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In brief

States around the world have adopted measures in reaction to the unprecedented nature and scale of the COVID-19 pandemic to curb the spread of the virus, ensure healthcare systems are not overrun and, more recently, balance reviving the economy and keeping control of the virus. These wide-ranging and far-reaching measures are not without consequences, particularly on foreign investments.

We highlight examples of measures that may have the potential — and for some have already started — to give rise to claims under investment treaties.


Suspension of activities

Many states have temporarily suspended the activities they deemed nonessential. Ukraine suspended all nonessential commerce. Italy shut down all businesses, save ‘strategic’ ones. South Africa closed bars, nightclubs and prohibited sale of alcohol. Others have taken measures to change the normal course of some activities. France postponed payment of water, gas or electricity bills and rents for small firms. Singapore suspended contractual obligations under a range of ‘scheduled contracts’. Russia adopted a law entitling the government to set maximum prices for drugs and medical devices. In South America, Peru adopted an emergency law suspending the collection of tolls on roads under concession to facilitate the transport of essential goods; which a road concessionaire has already branded as an “unconstitutional measure.” Two French airport operators threatened proceedings against Chile as a result of the closure of flight routes and additional sanitary measures in Santiago’s international airport.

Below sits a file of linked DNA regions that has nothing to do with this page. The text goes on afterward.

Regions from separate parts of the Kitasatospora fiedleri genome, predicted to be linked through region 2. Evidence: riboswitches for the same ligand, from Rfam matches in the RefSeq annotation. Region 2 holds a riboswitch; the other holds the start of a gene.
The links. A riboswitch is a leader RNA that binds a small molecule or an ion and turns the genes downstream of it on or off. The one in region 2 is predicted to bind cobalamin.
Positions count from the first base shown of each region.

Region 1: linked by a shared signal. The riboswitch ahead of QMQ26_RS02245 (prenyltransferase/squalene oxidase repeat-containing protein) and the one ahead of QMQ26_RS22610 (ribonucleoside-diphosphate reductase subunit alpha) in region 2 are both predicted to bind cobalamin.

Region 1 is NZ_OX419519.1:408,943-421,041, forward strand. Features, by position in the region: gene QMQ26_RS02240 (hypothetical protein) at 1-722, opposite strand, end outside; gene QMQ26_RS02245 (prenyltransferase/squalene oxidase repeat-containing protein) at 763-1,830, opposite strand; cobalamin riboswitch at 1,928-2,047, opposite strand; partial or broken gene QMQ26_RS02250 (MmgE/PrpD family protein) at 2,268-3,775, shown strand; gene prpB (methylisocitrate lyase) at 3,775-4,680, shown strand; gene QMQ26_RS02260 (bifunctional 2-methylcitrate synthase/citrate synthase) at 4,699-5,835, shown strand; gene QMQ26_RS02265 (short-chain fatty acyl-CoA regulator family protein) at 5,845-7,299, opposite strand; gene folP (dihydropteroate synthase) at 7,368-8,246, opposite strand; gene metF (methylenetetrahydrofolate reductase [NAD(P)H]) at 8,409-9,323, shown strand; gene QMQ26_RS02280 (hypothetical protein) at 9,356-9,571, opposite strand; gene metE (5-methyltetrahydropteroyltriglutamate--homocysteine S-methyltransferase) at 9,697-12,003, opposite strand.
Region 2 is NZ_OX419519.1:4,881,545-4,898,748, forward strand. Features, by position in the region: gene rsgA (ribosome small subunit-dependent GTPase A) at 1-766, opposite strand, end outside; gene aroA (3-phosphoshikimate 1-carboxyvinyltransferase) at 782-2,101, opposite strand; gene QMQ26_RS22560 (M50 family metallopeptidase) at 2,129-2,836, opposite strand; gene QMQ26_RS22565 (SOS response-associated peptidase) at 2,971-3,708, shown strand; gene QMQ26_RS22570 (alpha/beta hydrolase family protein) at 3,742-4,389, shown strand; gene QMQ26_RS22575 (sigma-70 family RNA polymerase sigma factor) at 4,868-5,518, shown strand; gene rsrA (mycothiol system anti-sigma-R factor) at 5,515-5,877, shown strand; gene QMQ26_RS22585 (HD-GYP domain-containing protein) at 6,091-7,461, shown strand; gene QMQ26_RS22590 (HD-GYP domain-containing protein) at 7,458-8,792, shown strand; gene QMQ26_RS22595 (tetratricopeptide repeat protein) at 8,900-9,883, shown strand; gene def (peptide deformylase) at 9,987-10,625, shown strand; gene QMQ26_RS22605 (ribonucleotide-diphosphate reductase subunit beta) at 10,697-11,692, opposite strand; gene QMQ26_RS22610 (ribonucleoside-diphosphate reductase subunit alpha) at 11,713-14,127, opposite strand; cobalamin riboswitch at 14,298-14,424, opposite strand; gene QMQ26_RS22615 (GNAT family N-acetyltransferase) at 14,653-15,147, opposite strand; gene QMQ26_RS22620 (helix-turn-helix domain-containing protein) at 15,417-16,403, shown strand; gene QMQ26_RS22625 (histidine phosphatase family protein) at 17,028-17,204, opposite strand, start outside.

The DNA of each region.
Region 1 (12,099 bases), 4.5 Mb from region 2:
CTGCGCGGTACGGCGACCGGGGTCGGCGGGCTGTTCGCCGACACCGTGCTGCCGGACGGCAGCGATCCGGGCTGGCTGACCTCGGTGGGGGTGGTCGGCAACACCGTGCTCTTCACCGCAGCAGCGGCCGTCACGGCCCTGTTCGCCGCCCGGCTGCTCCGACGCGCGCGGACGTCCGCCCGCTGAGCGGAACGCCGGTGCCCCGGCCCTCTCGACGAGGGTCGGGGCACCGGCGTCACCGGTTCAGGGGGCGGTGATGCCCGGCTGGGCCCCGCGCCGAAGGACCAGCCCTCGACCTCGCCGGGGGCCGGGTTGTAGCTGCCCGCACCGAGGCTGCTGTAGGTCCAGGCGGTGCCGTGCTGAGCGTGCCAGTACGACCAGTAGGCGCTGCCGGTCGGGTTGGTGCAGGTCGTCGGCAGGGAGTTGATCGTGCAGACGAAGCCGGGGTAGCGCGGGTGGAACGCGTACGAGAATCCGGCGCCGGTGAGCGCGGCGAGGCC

Restrictions on foreign investments in strategic areas

The pandemic has also caused several states to restrict foreign investments. In France, a decree added “biotechnologies” (possibly including research for COVID-19 vaccine) to the list of critical technologies where a foreign investment needs a prior government authorization. The US Committee on Foreign Investment was also given greater powers to limit foreign investments in the health and pharmaceutical sectors, as well as those that may threaten supply security. The UK is introducing the National Security and Investment Bill to expand the government’s existing powers to review transactions concerning foreign control of national businesses in “sensitive” sectors.

Nationalization of businesses or compelling them to manufacture specific goods

To tackle the pandemic, some states have nationalized businesses. Spain, for example, nationalized all of its private hospitals and healthcare providers overnight, and their facilities were requisitioned for patients specifically suffering from COVID-19. The US government used its power under the Defense Production Act to compel companies (General Motors, General Electric, Medtronic and 3M among others) to manufacture medical items that were in short supply, such as personal protective equipment, ventilators and hospital beds.

Broader government intervention during state of chaos